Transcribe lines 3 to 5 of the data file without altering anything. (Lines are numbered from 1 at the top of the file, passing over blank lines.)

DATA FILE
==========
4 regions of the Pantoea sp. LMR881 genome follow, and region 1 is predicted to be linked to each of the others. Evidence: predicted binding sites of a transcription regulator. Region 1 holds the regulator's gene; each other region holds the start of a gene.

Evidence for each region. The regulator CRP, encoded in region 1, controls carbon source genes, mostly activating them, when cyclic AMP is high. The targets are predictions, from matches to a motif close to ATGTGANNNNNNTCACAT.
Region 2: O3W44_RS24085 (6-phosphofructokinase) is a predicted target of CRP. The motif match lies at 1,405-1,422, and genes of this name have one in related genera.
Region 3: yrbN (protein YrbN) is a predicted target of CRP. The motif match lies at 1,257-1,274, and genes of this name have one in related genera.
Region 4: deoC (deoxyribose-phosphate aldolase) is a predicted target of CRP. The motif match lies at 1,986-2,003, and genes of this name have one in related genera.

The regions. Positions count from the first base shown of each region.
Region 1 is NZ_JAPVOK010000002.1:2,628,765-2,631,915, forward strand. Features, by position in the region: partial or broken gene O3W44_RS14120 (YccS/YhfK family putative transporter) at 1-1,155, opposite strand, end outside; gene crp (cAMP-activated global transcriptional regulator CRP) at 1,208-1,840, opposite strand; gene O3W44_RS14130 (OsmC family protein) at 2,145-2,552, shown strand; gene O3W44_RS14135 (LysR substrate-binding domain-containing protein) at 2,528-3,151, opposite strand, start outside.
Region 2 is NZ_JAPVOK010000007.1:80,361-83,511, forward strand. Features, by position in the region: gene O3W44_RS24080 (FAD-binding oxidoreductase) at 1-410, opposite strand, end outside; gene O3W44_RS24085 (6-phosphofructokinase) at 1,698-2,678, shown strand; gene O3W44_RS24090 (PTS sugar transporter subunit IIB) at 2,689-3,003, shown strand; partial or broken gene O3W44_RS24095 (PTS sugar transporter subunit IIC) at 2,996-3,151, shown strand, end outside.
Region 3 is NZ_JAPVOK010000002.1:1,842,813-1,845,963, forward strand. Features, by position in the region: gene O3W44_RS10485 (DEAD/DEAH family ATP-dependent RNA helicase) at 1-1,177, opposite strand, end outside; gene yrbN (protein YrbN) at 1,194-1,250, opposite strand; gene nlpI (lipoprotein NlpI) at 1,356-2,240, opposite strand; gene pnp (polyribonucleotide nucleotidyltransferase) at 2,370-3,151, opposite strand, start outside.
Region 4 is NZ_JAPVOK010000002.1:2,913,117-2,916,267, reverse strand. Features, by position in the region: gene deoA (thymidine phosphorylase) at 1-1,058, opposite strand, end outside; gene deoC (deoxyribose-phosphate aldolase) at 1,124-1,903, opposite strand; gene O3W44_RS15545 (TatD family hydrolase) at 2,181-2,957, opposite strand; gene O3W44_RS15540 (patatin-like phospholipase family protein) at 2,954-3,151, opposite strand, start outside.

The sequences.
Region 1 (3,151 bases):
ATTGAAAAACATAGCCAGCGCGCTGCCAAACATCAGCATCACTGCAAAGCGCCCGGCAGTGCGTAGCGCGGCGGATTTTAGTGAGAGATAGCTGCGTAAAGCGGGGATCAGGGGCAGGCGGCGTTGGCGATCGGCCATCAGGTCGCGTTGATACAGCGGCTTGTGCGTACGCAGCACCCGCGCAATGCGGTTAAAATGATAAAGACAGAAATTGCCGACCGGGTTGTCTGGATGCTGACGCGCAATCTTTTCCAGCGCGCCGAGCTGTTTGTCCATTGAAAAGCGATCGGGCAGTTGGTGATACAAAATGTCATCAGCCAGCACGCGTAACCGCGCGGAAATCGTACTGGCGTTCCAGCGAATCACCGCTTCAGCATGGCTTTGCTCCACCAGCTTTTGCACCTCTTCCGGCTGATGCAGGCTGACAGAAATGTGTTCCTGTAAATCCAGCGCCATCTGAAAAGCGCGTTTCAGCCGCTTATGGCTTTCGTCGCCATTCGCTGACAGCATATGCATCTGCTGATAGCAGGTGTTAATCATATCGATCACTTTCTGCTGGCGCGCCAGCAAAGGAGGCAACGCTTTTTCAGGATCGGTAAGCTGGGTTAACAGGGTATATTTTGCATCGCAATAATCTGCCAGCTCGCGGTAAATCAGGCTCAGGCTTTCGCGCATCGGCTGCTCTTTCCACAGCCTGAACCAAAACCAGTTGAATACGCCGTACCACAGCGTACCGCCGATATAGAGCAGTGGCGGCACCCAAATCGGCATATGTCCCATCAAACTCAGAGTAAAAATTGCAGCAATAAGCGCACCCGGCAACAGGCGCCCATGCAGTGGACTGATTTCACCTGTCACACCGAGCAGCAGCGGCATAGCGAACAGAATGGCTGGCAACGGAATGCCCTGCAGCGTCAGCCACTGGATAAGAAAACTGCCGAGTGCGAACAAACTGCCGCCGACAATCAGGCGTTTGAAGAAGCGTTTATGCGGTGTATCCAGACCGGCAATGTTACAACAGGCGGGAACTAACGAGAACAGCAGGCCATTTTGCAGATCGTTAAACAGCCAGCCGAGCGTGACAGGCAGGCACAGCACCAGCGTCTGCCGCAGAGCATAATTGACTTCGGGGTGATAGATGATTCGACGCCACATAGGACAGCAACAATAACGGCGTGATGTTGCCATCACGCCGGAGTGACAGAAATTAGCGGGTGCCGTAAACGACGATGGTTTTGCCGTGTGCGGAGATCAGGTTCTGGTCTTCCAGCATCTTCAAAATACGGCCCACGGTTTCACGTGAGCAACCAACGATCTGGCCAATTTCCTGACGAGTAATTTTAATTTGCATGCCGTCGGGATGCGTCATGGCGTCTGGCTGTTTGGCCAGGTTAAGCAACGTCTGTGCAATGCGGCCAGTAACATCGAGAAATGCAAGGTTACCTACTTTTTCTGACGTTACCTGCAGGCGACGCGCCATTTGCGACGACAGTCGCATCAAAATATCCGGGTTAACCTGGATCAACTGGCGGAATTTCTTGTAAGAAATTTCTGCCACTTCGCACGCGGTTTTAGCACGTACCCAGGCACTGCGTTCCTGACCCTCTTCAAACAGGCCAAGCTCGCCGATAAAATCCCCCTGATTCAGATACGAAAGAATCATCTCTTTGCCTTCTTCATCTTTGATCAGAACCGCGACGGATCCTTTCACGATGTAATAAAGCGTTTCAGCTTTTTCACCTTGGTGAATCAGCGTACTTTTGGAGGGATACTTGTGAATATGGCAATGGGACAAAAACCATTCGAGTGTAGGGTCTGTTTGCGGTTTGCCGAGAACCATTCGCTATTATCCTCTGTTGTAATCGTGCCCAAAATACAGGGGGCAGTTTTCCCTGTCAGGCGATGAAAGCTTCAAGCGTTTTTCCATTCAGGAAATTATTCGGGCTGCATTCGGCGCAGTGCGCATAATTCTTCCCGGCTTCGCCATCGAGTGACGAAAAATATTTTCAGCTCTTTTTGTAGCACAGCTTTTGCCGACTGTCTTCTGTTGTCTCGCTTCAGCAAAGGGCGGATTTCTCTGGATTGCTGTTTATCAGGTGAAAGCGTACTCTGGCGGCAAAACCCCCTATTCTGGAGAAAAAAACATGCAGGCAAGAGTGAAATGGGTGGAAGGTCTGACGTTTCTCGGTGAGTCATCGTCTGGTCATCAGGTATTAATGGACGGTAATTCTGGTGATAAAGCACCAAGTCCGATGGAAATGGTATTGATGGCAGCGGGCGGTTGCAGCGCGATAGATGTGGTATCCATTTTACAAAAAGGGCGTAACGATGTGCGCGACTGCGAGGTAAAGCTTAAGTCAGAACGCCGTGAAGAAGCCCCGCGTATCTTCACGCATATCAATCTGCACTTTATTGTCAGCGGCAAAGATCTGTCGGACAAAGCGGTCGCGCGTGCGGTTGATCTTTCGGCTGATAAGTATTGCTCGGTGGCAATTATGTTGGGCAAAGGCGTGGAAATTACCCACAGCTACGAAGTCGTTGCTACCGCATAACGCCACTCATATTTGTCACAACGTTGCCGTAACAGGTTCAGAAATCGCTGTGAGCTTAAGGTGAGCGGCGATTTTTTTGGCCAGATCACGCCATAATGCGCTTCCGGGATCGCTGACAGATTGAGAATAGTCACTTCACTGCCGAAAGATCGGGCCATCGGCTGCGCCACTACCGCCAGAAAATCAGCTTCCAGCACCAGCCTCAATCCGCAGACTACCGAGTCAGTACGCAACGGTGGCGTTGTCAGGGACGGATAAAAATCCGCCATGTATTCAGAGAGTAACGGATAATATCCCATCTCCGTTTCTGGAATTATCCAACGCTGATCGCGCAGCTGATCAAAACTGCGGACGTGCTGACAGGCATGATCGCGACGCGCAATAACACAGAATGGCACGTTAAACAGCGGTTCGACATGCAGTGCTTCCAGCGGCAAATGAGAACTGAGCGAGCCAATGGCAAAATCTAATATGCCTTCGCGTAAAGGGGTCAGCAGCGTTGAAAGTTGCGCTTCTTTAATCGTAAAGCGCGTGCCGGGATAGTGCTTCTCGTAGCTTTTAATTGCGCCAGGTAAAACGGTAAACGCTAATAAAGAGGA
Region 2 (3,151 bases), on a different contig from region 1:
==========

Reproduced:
Region 2: O3W44_RS24085 (6-phosphofructokinase) is a predicted target of CRP. The motif match lies at 1,405-1,422, and genes of this name have one in related genera.
Region 3: yrbN (protein YrbN) is a predicted target of CRP. The motif match lies at 1,257-1,274, and genes of this name have one in related genera.
Region 4: deoC (deoxyribose-phosphate aldolase) is a predicted target of CRP. The motif match lies at 1,986-2,003, and genes of this name have one in related genera.